Matthew 21:1-11; Mark 11:1-11; Luke 19:29-44; John 12:1-8, 12-16 – Jesus Christ is my King.

I have puzzled over this title for Jesus. He most certainly is the Messiah, the Christ. We know from the scriptures he was ordained to that position by God, Himself. Perhaps I haven’t tried hard enough, but I can’t find any reference as to when Jesus was anointed as a King, at least in the biblical sense of being anointed. Don’t get me wrong, he is completely deserving of that accolade in every respect. I just can’t find his anointing in the scriptures. Hopefully you will be able to find it. But one way or another, the King of Kings he is.

Being the King doesn’t just mean that he is the boss of everything and everyone. Being King is also a designation of reverence and respect. It is an acknowledgment of his power, might, and majesty as the creator and redeemer. God, our Father may currently possess the position as the supreme power in the universe He had His Son create, but after the judgment is over it will all be given to Jesus. What happens after that we haven’t been told much about. For now, Jesus, representing the Father in all things, is our King, Ruler, Judge, Redeemer, our All. And I am very happy with that. There is no one more worthy and deserving of that title and position.

Day 4

Before reading the ideas in this outline, read Matthew 21-23; Mark 11; Luke 19-20; and John 12. Record impressions that you could share with your family or in your Church classes.

Matthew 22:34-40 – The two great commandments are to love God and love others as myself.

As a child, my mother used to tell us that the recipe for her beef stroganoff came from our Russian grandmother, her recipe for her tacos came from our Mexican grandmother. You would be amazed at how many grandmothers I had that I never met. Mom never admitted that she just made up the recipe or that she found it in a book. That would be too easy. Instead she invented a small army of grandmothers who personally supplied her with the delicious meals she served us.

When I say that, like our Jewish grandmother we look beyond the mark and overcomplicate the gospel, think of some fictitious grandmother my mother made up rather than just telling me the truth. When Jesus says that to obey the two most important commandments all we have to do is to learn to love and serve each other selflessly, he isn’t being cryptic. That explanation is the actual truth. It is we who complicate and twist what is needed to fulfill the two great commandments.

Too often we look at the complexities of this life and bring that complexity into the gospel. We introduce those difficulties. They aren’t there naturally. We tell our children something really easy, like “play nice.” It is they who come back justifying their behavior with statements like, “Well she started it!” We start accepting all the surrounding circumstances as reasons why we are justified in not being kind to one another. But the truth of the matter is that loving one another as we love ourselves isn’t rocket science.

The Biblical Jews were accused of not being able to see the trees for the forest. They loved complicated things. They forgot that God gives us what we want. Because they wanted complexity, they got things they could not understand. And it came at the cost of their own condemnation. What God gives us is simple. It is we who complicate His instructions with exceptions to the rule. Over and over again the prophets, then Jesus himself, told the people that instead of all the rules and minutia of the law all God wants is justice and mercy. He wants us to love each other and look out for each other, not find reasons to condemn and ostracize each other.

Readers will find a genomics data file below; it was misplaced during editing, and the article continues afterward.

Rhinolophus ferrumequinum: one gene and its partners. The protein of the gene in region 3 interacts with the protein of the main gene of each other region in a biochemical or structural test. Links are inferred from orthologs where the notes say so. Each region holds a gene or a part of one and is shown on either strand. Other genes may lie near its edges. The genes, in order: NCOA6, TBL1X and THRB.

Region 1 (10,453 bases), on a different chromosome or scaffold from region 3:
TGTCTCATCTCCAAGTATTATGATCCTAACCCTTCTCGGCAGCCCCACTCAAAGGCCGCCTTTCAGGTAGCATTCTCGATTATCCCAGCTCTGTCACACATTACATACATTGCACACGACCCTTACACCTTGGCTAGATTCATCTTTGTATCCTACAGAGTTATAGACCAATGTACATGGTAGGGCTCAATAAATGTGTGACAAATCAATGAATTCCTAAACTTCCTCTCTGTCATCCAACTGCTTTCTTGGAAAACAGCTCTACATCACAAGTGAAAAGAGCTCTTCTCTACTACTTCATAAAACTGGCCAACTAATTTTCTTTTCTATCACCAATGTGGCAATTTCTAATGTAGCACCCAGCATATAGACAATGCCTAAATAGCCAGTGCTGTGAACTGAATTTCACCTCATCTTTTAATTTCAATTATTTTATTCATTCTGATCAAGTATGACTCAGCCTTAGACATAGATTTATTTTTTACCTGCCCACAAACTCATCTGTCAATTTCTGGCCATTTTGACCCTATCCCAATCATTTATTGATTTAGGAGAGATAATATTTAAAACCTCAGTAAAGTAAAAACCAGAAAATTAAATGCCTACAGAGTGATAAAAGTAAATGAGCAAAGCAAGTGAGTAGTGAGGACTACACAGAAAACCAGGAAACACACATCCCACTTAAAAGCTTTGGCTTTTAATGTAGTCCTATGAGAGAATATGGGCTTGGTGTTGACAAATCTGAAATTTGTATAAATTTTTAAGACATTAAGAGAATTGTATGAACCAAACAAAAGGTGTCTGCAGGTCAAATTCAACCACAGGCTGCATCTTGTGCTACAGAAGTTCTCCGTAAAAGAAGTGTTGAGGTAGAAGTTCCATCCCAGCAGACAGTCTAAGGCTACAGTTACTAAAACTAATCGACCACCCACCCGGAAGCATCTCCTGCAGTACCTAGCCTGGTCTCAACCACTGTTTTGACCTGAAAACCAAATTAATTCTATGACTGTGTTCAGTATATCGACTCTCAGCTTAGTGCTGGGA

Don’t misunderstand me. It is not easy to figure out how to be kind to someone who means us harm. It is not easy to learn to live with someone we can’t easily trust. There are hard parts here. The point I am trying to make is that the core of the commandments we have been given is very simple, and if we will stop making excuses or trying to run away from the basic commandments, they can be surprisingly easy to live.

My personal suggestion here also came from my mother. When in doubt about how to act toward someone, chances are you will need to do that very thing that is most difficult for you, personally. If you see someone without a job, figure out if there is anything you can do to help them find employment. Whether they accept the help you offer them is up to them. I am not judged on how someone reacts to my efforts to be kind, but on whether I make the effort to be kind. It’s that easy. This is what Jesus would do.

FHE/Personal Study

Matthew 21:12-14 – How do we feel about the temple?

Before I make my comments, I invite you to watch this video by Book of Mormon Central. like all they do, it is well made and well thought through.

I believe that our view of the temple is very close to our view of the Savior. The more we reverence him, the more we value what his temple has to offer us. I know of no one who has a deep regard for the temple who does not also have a deep regard for Christ. If we understand that it is Christ who teaches us the value of the temple then we must learn to reverence them both.

John 12:1-8 – How did Mary show her love for the Savior?

First a side note: If it was anyone else but Jesus, the comment Jesus made in verse eight would have sounded really arrogant. Jesus acknowledged his own value to humanity. No matter what extravagance was gone to to show him appreciation for who and what he was, Jesus knew he was worth more than anyone could demonstrate. His time and mere presence was a value beyond any price that could be stated.

Now, about Mary. The spikenard oil used by Mary is very rare. It only grows in the Himalayan mountains of India and Nepal. Small wonder it was so expensive as to cost a year’s wages. The container only held a little less than 12 ounces (think soda can). That Mary had it at all is amazing. Spikenard is known for its lasting scent. The Savior’s crucifixion was still days away, yet the smell of the spikenard she anointed him with could have lasted through the crucifixion itself.

Spikenard was so precious that it was often only found used by royalty or the ultra wealthy. To anoint someone else with it, especially in death, demonstrated the ultimate homage to the status of the person being anointed. This degree of reverence for the Savior was what triggered the complaining of Judas Iscariot that Mary was wasting that which was more precious than even Jesus himself. Those weren’t his words, but that is the gist of the conversation. This is why Jesus had to remind Judas that he could do good to the poor anytime he wanted, but he, the Savior of mankind, would not always be with them. Her show of respect and reverence was well deserved.

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NT21-2023 – Behold Thy King Cometh

Week 21